Idea #11: Graphic Designers Making Bible Stories Come to Life Visually
Graphic designers and visual artists use their unique mix of talents to visualize Bible stories in beautiful ways that texts and words alone don’t. Throughout the history of art many great artists have been inspired by stories in the Bible. (cf. ArtBible.info) Visual artists today use a wide variety of digital design tools that are in many ways more versatile than a traditional canvas and paints.
In New York City, in the building where American Bible Society is located, the Museum of Biblical Art (MOBIA) beautifully “celebrates and interprets art inspired by the Bible and its cultural legacy in Jewish and Christian traditions through exhibitions, education, and scholarship.”
The Bible continues to inspire artists today—here’s a short list of “designer Bibles” with designers’ artistic depictions of the Holy Scriptures:
At FiftyTwoVerses.com, graphic designer Leslie Hill is publishing a new illustrated Bible verse as a print every week in 2014. Yes, every week for 52 weeks.
The Minimum Bible at minimumbible.com (cf. “The Bible Reduced to Minimalist Posters: Good graphic design distills the Old and New Testament into 66 retro-style posters.” (Fast Company, March 2014)
“THE MINIMUM BIBLE is a graphic design collection by Joseph Novak” that’s made “to portray biblical themes and texts visually using a minimalist style with a found-item overlay.”
Word Bible Designs - Jim LePage created a poster-style design for each book in the Bible cf. “Honesty above propriety” - Jim LePage takes a new look at the Bible (interviewed by Rachel Held Evans, 2012)
Old & New Project has this tagline “a project of biblical proportions” and indeed it is. Curated by Jim LePage and Troy DeShano, Old & New Project “provides a platform for contemporary graphic artists (illustrators, artists, designers) to exhibit works themed on Biblical stories and passages. It also aims to introduce a new online audience to Biblical art, attempting to replace popular, yet sometimes low-quality, contemporary Biblical artwork with the kind of accessible and honorable work that has historically been associated with the Bible.”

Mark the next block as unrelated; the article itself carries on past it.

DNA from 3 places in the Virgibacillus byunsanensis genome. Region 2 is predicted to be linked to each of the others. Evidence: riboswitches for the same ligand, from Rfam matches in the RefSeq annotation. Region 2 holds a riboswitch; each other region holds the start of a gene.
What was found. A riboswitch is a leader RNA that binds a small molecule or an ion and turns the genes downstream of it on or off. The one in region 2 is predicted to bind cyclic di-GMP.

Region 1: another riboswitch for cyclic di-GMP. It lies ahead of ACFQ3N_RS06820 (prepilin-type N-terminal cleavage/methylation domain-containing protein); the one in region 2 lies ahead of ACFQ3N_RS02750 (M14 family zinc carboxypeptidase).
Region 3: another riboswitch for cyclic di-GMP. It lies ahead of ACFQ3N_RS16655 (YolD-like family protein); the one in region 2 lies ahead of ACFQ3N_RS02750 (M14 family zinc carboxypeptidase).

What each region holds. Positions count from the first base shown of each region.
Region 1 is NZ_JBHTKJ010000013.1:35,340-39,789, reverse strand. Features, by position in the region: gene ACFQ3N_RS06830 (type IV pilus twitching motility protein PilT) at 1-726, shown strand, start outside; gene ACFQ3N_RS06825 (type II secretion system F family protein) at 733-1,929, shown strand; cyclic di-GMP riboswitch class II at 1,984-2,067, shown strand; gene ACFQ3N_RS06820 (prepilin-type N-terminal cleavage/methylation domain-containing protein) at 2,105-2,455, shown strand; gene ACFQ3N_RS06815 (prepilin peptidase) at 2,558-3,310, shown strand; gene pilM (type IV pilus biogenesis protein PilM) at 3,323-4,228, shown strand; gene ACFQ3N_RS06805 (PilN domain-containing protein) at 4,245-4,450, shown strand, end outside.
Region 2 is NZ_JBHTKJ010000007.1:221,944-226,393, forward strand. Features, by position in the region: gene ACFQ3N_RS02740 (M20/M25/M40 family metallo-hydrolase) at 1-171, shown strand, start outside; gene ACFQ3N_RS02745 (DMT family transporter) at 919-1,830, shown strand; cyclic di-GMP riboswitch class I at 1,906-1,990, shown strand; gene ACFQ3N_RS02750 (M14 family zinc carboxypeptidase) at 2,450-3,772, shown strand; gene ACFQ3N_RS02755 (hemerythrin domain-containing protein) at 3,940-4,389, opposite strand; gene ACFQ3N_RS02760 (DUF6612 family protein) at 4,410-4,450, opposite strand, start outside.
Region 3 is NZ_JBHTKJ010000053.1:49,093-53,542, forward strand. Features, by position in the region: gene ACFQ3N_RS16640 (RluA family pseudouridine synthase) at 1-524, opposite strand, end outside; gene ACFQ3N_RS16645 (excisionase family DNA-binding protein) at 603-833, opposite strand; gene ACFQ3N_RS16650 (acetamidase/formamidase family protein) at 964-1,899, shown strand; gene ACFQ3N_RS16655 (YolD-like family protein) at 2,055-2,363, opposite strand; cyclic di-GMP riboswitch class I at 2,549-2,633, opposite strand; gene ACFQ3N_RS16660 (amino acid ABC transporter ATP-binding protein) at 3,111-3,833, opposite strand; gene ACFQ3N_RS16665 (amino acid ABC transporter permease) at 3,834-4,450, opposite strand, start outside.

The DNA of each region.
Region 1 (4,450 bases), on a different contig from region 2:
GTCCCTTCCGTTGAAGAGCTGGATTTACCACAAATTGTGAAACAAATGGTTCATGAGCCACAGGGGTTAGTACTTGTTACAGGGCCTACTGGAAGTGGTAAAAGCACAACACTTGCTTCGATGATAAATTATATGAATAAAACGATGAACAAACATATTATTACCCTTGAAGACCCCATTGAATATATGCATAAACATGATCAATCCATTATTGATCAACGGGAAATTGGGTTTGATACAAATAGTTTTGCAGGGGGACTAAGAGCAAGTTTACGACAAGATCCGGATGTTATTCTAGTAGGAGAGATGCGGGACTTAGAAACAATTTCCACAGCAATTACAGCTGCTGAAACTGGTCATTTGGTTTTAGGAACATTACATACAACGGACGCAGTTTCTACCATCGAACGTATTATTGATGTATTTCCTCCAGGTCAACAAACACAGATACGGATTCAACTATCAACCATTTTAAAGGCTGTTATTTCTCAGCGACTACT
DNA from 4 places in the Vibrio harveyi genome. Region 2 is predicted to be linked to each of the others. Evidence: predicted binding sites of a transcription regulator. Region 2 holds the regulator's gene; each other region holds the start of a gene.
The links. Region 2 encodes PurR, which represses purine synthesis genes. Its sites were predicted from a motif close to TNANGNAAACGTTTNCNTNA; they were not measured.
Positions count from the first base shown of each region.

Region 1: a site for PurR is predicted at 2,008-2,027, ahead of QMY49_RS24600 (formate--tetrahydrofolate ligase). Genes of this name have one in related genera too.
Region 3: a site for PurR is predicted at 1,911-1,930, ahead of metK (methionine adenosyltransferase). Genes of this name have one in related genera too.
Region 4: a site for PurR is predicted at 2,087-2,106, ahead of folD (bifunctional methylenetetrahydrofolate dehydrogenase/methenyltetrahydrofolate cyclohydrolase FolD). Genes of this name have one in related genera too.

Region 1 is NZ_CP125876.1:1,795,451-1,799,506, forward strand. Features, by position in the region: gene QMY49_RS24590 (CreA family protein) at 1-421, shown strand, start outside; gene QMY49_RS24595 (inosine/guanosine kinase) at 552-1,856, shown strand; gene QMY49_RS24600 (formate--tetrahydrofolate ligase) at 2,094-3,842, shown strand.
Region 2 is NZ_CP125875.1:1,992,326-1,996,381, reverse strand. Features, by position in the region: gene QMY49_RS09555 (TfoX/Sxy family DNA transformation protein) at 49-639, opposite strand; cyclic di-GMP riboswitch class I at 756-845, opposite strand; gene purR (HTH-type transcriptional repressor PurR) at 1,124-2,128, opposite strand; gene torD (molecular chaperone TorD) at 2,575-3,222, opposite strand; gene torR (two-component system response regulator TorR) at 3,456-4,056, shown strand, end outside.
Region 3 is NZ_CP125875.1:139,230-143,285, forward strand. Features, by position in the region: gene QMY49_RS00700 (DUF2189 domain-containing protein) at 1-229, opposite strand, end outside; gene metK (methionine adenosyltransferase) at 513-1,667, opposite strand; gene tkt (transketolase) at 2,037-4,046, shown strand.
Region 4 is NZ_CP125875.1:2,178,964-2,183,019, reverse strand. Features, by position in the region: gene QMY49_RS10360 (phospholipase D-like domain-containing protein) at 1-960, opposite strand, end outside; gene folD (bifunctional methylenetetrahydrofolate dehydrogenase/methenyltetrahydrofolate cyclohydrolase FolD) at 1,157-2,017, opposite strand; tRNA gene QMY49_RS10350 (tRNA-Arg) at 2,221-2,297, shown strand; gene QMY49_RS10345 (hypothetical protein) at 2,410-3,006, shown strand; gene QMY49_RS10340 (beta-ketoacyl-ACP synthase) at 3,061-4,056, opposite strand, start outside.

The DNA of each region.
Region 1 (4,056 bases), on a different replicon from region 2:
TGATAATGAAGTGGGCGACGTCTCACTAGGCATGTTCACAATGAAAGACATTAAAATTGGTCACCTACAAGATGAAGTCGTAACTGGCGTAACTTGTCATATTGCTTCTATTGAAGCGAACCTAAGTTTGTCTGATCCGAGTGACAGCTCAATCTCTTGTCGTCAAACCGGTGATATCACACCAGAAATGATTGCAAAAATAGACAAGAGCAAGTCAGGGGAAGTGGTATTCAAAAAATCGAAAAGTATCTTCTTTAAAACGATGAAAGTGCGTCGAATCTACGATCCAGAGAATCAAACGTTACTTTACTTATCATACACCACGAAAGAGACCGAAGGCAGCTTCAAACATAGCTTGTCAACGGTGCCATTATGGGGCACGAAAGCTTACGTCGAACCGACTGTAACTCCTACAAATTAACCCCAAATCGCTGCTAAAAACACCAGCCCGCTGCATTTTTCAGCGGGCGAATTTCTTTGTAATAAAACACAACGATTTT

And then there are data-driven approaches to visualizing the content of the text in the Bible. Rather than artistically interpreting the narrative of the stories in the Bible, some others in this digital age are crunching lots of data to come up with visualizations, like this chart that visualizes the 63,779 cross references found in the Bible, depicted by a single arc - the color corresponds to the distance between the two chapters, creating a rainbow-like effect.
There’s even a blog for Bible Visualization at biblevis.wordpress.com. Have you seen other recent imagery of the Bible, its stories and/or its text? Add a comment and share what you like about it.
This article is part of the blog series, 66 Ideas for .BIBLE Domain Names, with practical ideas for using .BIBLE domain names. Individuals and organizations can now register .BIBLE domain names that are more shareable, memorable, and meaningful at any accredited registrar.